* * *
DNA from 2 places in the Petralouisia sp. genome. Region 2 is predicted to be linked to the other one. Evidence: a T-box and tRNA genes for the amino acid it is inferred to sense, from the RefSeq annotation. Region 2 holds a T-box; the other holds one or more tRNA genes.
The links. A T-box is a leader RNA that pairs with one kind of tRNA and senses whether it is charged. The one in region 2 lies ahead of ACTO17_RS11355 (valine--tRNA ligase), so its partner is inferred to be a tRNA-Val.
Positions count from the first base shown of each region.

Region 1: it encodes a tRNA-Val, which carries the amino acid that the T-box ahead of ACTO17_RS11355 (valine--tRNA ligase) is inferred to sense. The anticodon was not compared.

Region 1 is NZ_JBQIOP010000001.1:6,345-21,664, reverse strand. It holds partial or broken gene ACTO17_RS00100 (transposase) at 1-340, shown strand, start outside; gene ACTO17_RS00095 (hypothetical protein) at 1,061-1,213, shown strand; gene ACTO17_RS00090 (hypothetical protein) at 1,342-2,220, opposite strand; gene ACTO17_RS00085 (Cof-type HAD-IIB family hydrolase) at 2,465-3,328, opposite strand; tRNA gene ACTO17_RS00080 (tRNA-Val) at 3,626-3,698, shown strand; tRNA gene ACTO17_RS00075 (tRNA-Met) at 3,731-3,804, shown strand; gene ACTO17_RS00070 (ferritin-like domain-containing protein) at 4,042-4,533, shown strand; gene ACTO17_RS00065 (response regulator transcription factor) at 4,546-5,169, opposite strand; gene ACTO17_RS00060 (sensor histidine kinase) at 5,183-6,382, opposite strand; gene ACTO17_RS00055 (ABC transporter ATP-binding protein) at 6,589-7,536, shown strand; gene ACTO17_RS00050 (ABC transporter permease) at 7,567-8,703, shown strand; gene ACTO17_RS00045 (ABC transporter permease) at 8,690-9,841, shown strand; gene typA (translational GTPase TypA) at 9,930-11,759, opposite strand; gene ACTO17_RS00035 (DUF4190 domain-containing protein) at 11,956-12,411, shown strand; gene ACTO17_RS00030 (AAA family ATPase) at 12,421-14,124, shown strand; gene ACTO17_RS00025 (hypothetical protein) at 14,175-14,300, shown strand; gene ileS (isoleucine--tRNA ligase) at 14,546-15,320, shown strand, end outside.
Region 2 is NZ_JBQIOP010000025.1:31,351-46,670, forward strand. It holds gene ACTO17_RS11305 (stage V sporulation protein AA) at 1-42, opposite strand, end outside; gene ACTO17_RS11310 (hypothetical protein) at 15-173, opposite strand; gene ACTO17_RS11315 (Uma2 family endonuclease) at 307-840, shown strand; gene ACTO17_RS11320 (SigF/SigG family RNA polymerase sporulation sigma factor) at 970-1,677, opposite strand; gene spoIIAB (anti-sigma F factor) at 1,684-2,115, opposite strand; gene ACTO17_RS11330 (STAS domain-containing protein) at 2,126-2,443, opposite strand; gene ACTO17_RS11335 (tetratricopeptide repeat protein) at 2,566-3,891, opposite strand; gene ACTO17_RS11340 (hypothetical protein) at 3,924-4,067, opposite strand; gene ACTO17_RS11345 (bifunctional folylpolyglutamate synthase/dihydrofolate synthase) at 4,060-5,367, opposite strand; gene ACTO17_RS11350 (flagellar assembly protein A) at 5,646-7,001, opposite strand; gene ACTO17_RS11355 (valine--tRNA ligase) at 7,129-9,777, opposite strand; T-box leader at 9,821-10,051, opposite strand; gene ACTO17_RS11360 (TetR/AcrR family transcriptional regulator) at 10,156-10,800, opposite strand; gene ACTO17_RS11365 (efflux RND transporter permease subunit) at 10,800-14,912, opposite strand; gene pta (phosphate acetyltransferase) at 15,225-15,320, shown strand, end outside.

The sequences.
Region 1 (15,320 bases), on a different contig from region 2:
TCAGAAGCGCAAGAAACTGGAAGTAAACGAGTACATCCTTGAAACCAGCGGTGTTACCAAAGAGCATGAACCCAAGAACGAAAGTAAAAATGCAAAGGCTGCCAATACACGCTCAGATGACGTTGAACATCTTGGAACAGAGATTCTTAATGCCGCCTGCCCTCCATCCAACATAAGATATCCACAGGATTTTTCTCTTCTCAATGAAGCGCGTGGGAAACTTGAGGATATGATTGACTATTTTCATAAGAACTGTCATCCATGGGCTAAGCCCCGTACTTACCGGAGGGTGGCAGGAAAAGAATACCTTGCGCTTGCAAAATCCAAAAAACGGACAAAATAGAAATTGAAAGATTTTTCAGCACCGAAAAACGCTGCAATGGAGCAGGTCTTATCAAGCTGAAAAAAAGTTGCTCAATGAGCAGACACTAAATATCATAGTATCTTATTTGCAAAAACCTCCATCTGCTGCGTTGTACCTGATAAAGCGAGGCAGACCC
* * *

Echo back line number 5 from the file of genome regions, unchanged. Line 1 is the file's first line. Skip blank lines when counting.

Region 1 is NZ_JBQIOP010000001.1:6,345-21,664, reverse strand. It holds partial or broken gene ACTO17_RS00100 (transposase) at 1-340, shown strand, start outside; gene ACTO17_RS00095 (hypothetical protein) at 1,061-1,213, shown strand; gene ACTO17_RS00090 (hypothetical protein) at 1,342-2,220, opposite strand; gene ACTO17_RS00085 (Cof-type HAD-IIB family hydrolase) at 2,465-3,328, opposite strand; tRNA gene ACTO17_RS00080 (tRNA-Val) at 3,626-3,698, shown strand; tRNA gene ACTO17_RS00075 (tRNA-Met) at 3,731-3,804, shown strand; gene ACTO17_RS00070 (ferritin-like domain-containing protein) at 4,042-4,533, shown strand; gene ACTO17_RS00065 (response regulator transcription factor) at 4,546-5,169, opposite strand; gene ACTO17_RS00060 (sensor histidine kinase) at 5,183-6,382, opposite strand; gene ACTO17_RS00055 (ABC transporter ATP-binding protein) at 6,589-7,536, shown strand; gene ACTO17_RS00050 (ABC transporter permease) at 7,567-8,703, shown strand; gene ACTO17_RS00045 (ABC transporter permease) at 8,690-9,841, shown strand; gene typA (translational GTPase TypA) at 9,930-11,759, opposite strand; gene ACTO17_RS00035 (DUF4190 domain-containing protein) at 11,956-12,411, shown strand; gene ACTO17_RS00030 (AAA family ATPase) at 12,421-14,124, shown strand; gene ACTO17_RS00025 (hypothetical protein) at 14,175-14,300, shown strand; gene ileS (isoleucine--tRNA ligase) at 14,546-15,320, shown strand, end outside.